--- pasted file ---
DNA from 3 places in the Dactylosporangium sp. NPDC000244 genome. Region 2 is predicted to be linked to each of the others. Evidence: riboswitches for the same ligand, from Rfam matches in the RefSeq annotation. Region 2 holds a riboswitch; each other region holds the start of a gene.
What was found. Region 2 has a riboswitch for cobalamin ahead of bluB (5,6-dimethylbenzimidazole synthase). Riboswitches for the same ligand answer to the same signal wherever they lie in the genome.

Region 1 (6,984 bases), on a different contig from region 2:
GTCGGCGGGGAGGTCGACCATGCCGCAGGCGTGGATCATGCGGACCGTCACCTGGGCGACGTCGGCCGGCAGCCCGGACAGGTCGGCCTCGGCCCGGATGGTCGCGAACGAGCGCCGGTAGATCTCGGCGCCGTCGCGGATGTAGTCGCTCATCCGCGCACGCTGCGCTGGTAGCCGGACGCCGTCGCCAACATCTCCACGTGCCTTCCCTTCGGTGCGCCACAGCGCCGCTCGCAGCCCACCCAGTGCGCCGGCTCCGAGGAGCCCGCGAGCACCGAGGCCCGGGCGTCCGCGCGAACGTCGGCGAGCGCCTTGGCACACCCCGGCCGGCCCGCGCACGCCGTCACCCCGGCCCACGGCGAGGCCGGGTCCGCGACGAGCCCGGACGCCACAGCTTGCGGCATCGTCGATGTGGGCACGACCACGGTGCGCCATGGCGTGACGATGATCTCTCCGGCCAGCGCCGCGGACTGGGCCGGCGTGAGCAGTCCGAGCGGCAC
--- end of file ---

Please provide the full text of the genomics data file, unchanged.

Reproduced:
DNA from 3 places in the Dactylosporangium sp. NPDC000244 genome. Region 2 is predicted to be linked to each of the others. Evidence: riboswitches for the same ligand, from Rfam matches in the RefSeq annotation. Region 2 holds a riboswitch; each other region holds the start of a gene.
What was found. Region 2 has a riboswitch for cobalamin ahead of bluB (5,6-dimethylbenzimidazole synthase). Riboswitches for the same ligand answer to the same signal wherever they lie in the genome.

Region 1 (6,984 bases), on a different contig from region 2:
GTCGGCGGGGAGGTCGACCATGCCGCAGGCGTGGATCATGCGGACCGTCACCTGGGCGACGTCGGCCGGCAGCCCGGACAGGTCGGCCTCGGCCCGGATGGTCGCGAACGAGCGCCGGTAGATCTCGGCGCCGTCGCGGATGTAGTCGCTCATCCGCGCACGCTGCGCTGGTAGCCGGACGCCGTCGCCAACATCTCCACGTGCCTTCCCTTCGGTGCGCCACAGCGCCGCTCGCAGCCCACCCAGTGCGCCGGCTCCGAGGAGCCCGCGAGCACCGAGGCCCGGGCGTCCGCGCGAACGTCGGCGAGCGCCTTGGCACACCCCGGCCGGCCCGCGCACGCCGTCACCCCGGCCCACGGCGAGGCCGGGTCCGCGACGAGCCCGGACGCCACAGCTTGCGGCATCGTCGATGTGGGCACGACCACGGTGCGCCATGGCGTGACGATGATCTCTCCGGCCAGCGCCGCGGACTGGGCCGGCGTGAGCAGTCCGAGCGGCAC